The Yankees are looking to finish a three-game sweep of the Twins this afternoon, and, unfortunately, they won’t play Minnesota again this season. That’s a damn shame. As we’ve seen the last two days, even with the Twinkies have a lead and the Yankees seem unable to do anything, the Twins will find a way to lose. Gonna miss that. Here is the Twins’ lineup and here is the Yankees’ lineup:

  1. CF Jacoby Ellsbury
  2. LF Brett Gardner
  3. DH Carlos Beltran
  4. C Brian McCann
  5. 1B Mark Teixeira
  6. 2B Starlin Castro
  7. SS Didi Gregorius
  8. 3B Chase Headley
  9. RF Aaron Hicks
    RHP Nathan Eovaldi

It’s a wee bit cloudy in New York, otherwise it’s a very nice day for baseball. A little warm but not really hot unless you’re stuck sitting in the sun. Anyway, this afternoon’s series finale will begin at 1:05pm ET. You can watch on YES. Enjoy the game.

Roster Move: Nick Goody was sent down and Luis Cessa was called up, the Yankees announced. Cessa was scheduled to start for Triple-A Scranton today, so he’s available to go long if necessary. Hopefully it’s not. Joe Girardi indicated he wants to limit Richard Bleier to left-on-left matchup work going forward, so Cessa’s the new long man.

Injury Update: Bryan Mitchell (toe) has started playing catch and could begin throwing off a mound reasonably soon. Girardi said they’re not going to push him though, so there’s a chance Mitchell won’t return to the big leagues this season. He needs innings and he can get them in Triple-A, not sitting in the big league bullpen for a week at a time.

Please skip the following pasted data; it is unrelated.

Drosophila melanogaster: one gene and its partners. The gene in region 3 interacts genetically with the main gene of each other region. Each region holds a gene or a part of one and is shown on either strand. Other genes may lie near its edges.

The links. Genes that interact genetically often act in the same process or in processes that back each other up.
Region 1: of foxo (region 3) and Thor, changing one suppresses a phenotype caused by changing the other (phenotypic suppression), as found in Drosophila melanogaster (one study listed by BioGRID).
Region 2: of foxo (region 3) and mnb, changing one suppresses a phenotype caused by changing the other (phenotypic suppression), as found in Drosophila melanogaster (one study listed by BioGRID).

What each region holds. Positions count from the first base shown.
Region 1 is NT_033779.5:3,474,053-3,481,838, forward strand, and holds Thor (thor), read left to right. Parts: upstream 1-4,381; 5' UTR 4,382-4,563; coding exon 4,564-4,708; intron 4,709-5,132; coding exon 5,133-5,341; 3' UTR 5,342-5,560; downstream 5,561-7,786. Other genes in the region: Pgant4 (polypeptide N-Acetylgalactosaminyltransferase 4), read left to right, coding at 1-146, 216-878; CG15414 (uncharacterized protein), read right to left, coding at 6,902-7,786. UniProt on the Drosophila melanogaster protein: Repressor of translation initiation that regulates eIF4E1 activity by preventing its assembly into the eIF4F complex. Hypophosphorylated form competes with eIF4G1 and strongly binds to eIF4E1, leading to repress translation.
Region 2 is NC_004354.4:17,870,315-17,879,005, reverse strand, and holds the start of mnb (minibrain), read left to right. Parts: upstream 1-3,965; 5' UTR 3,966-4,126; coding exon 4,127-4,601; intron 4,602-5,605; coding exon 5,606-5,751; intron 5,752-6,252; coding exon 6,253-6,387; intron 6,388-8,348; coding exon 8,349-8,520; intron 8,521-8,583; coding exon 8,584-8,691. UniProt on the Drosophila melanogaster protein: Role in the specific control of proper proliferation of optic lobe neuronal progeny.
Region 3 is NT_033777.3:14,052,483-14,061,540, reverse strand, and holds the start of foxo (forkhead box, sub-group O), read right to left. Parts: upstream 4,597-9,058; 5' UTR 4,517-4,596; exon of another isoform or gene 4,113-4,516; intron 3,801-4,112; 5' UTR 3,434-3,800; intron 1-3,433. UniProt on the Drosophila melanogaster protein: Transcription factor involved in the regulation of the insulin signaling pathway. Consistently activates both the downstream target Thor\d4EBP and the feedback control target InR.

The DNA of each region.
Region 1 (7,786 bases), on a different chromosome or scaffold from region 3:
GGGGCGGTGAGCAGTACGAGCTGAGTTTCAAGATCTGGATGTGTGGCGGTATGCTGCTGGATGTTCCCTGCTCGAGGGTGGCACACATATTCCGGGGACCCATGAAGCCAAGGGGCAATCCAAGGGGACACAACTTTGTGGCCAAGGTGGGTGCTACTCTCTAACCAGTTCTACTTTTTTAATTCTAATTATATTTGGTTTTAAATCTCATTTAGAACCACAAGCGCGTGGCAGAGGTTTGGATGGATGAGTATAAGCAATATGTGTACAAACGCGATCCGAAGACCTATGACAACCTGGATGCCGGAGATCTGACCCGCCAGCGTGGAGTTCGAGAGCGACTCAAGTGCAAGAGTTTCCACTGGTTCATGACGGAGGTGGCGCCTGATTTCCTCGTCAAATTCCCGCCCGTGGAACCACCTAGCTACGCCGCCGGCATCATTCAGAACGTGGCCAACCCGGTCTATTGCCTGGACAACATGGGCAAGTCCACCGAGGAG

A Wrinkled Reversal

(Presswire)
(Presswire)

Though both just ended, the NBA and NHL playoffs can seem interminable. Despite the general excitement of playoff hockey–how do people watch that with a rooting interest and not die of a heart attack? My god–and playoff basketball, the postseaon s for both sports drag from April to June. But then we look at baseball and realize that barely half the season gets played in that same amount of time. And while it’s relatively short in baseball terms, a lot can change both on the team and individual level.

Back in April, Alex Rodriguez was struggling to catch up to fastballs, a trend that was contrary to what he’d done in 2015. The first three months of the season have given history a chance to repeat itself, as A-Rod is back to his 2015 form in terms of his results against certain pitch types.

Any pitches this year with even a modicum of movement have absolutely abused Alex and his bat, on the occasions he’s managed to make contact with. So far this season he has whiff/swing rate of 42.11% on sliders and 38.46% on curveballs. The struggle to make contact isn’t apparent on just moving slow pitches, as against cutters, Rodriguez is whiffing on 47.83% of his swings. The only pitch he makes less contact per swing against is the changeup–48.48% whiff/swing.